Console.WriteLine(" Press [enter] to exit.");
catch (BrokerUnreachableException ex)



using System;
using System.Text;
using RabbitMQ.Client;
using RabbitMQ.Client.Events;
namespace consumer
class Program
static void Main(string[] args)
var factory = new ConnectionFactory() { HostName = "localhost" };
using (var connection = factory.CreateConnection())
using (var channel = connection.CreateModel())
channel.QueueDeclare(queue: "hello",
durable: false,
exclusive: false,
autoDelete: false,
arguments: null);
var consumer = new EventingBasicConsumer(channel);
consumer.Received += (model, ea) =>
var body = ea.Body;
var message = Encoding.UTF8.GetString(body);
Console.WriteLine(" [x] Received {0}", message);
channel.BasicConsume(queue: "hello",
autoAck: true,
consumer: consumer);
Console.WriteLine(" Press [enter] to exit.");


2.) Pull rabbitmq management image

We are getting using image rabbitmq:3-management so we can poll on the web application to have the queue ready for an automated setup scenario of our producer and consumer. There are different ways to go about this.

  • We can pull the container with
    docker pull rabbitmq:3-management

    So we can inspect the image

    docker inspect rabbitmq:3-management
  • Or we can create our own rabbit_mq Dockerfile with the virtual host (not needed here but helpful advice in any case) already set up
    FROM rabbitmq:3-management
    ENV RABBITMQ_DEFAULT_VHOST=my_virtual_host
    EXPOSE 5672 15672
  • Start rabbit mq with docker and let docker do the heavy lifting for you
docker container run -d --rm -p 5672:5672 -p 15673:15672 \ 
--name local_rabbit rabbitmq:3-management
-d lets the container run in the background
– -rm removes the container and all associated ones on stopping the container
-p maps the exposed ports of the container to those of the docker host machine
– -name tags the container for easier reference
rabbitmq:3-management the image used to run the container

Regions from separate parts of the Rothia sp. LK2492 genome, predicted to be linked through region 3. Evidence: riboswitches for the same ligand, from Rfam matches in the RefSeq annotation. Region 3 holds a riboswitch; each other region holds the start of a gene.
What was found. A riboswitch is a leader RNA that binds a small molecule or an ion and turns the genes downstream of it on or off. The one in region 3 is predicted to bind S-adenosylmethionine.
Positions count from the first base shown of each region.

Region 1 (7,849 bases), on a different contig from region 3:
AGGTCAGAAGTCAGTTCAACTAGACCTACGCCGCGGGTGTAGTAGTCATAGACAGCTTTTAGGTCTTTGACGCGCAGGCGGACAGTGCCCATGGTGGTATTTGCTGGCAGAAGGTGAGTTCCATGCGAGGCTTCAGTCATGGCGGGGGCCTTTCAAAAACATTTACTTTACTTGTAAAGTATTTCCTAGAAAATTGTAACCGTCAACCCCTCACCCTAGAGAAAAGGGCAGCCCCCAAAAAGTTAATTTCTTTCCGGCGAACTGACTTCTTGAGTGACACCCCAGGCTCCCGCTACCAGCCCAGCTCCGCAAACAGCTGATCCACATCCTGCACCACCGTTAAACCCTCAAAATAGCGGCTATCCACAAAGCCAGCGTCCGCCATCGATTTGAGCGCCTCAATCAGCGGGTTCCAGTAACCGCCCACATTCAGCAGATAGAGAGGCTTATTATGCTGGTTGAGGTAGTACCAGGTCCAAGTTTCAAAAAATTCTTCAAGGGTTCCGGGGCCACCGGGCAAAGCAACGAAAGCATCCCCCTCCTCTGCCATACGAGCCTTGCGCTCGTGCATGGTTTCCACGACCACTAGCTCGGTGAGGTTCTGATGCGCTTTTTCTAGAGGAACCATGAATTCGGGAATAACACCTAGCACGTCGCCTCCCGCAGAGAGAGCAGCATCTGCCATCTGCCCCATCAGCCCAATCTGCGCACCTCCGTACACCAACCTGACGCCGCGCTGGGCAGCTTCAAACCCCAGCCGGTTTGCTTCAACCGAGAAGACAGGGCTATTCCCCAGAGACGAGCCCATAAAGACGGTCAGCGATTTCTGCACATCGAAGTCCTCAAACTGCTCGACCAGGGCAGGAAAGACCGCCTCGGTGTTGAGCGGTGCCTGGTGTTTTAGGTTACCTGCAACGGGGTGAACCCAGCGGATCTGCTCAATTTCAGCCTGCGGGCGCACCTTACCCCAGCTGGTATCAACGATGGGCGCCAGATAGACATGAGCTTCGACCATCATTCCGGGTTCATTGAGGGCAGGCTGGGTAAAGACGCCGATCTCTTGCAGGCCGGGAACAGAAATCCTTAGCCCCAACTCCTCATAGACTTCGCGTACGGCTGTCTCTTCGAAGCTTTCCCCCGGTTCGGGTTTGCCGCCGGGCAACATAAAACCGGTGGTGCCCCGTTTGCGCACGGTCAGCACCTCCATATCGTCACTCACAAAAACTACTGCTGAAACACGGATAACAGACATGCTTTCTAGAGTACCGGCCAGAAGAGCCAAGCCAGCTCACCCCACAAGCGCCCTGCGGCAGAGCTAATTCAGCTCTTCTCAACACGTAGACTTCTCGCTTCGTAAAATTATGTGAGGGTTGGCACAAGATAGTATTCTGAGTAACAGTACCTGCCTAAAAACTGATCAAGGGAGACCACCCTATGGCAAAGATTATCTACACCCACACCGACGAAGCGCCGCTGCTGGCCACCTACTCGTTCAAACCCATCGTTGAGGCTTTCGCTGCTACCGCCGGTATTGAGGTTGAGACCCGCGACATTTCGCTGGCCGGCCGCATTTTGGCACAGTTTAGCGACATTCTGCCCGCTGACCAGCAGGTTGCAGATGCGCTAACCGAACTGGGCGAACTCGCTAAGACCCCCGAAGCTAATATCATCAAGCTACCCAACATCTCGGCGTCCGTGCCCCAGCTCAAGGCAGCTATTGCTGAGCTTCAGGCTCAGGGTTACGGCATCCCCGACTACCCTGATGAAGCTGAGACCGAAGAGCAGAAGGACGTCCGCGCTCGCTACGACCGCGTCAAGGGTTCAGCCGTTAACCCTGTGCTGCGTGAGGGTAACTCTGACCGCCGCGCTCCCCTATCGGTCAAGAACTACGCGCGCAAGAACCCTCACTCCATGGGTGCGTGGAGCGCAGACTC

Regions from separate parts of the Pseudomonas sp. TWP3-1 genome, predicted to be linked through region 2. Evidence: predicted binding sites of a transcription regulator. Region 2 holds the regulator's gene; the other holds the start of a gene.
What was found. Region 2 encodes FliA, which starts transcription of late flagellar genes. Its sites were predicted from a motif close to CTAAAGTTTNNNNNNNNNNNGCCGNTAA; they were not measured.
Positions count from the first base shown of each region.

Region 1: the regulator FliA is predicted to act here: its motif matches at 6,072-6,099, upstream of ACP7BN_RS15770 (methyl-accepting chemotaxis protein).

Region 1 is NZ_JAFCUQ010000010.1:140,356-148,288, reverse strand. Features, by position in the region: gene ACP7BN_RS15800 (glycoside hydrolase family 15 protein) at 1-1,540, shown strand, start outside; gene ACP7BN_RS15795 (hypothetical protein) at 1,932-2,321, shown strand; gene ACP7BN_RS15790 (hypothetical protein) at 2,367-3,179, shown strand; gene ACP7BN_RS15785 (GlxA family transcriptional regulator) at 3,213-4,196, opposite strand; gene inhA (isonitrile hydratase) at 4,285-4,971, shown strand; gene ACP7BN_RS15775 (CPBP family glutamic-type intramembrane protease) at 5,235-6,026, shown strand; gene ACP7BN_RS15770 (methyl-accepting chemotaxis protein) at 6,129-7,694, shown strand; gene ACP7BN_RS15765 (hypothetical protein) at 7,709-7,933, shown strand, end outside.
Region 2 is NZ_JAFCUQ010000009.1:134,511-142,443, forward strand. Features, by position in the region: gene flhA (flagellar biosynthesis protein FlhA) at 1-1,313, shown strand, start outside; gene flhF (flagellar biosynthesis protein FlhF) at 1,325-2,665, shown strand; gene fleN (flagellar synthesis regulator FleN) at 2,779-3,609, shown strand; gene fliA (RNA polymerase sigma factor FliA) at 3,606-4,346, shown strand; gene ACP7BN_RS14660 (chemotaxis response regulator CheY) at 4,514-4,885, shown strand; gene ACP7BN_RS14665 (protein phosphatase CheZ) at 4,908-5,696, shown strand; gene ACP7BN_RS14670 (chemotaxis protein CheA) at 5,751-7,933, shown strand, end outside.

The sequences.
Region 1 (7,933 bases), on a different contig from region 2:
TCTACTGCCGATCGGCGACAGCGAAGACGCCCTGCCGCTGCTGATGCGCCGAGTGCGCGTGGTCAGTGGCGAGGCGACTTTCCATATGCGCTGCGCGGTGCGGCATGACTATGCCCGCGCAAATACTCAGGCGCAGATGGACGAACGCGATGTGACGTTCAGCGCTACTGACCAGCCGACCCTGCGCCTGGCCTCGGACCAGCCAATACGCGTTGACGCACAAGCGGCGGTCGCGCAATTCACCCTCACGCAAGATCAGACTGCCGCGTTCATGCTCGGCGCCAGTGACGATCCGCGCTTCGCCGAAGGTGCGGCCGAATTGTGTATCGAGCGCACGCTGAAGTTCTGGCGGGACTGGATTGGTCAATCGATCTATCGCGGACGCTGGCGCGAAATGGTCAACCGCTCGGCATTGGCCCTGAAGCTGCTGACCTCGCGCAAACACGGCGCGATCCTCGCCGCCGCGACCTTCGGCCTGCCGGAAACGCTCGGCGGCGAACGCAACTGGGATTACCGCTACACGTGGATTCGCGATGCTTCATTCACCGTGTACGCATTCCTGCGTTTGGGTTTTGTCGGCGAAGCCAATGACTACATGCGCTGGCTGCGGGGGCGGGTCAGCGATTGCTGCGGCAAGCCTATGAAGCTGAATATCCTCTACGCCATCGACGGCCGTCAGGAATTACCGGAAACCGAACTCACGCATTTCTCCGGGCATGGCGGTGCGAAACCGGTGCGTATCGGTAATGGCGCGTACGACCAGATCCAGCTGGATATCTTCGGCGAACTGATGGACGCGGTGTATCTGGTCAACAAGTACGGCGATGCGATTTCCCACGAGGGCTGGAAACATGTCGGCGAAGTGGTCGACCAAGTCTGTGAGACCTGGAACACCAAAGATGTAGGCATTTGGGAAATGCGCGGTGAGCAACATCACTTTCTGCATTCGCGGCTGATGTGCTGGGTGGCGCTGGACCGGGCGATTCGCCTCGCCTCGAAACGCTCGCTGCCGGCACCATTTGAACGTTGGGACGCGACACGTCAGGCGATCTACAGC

3.) Poll for the completion

This is necessary or else the applications will fail with a Socketexception

RabbitMQ Managemt with .Net starting console outputSo start the container like described in step 3.) and then run

curl -f http://localhost:15673

until it returns:
Rabbitmq with dotnet started successfully

4.) Start the actual applications

To start the applications when rabbitmq is running do:

  • Start new terminal with root of project
  • dotnet run --project ./consumer/consumer.csproj
  • Start anpoter terminal with the root of the project
  • dotnet run --project ./producer/producer.csproj

The resulting application in terminals look like:

5.) Automate with bash script

As a last step we can set up a script to run this automatically instead of manually.
The steps are again

  • Setting up the rabbitmq container
  • Polling for the container to be ready by curl the management applicationStart producer
  • Start consumer
  • Stopping (and thereby removing) the container again.

see the following bash file for this:

#!/usr/bin/env bash
docker container run -d --name local_rabbit --rm -p 5672:5672 -p 15673:15672 rabbitmq:3-management
# poll for start of rabbitmq
while true;do
printf "."
result=$(curl -f http://localhost:15673)
if [[ $result == *"<!doctype html>"* ]]; then
echo "is started"
# run producer
dotnet run --project ./producer/producer.csproj
# run consumer
dotnet run --project ./consumer/consumer.csproj
# stop and remove due to --rm on contaienr run
dotnet container stop local_rabbit


  • Already running local rabbit then do different ports
  • If you start locally remember to add-host or links for your applications
  • Remember to create virtual host
  • If you want to not only do local set password and user

Advanced features

  • Use docker-compose to orchestrate apps and rabbitmq container
  • Masstransit instead of RabbitMQ client library
  • Producer with command line interface to push several messages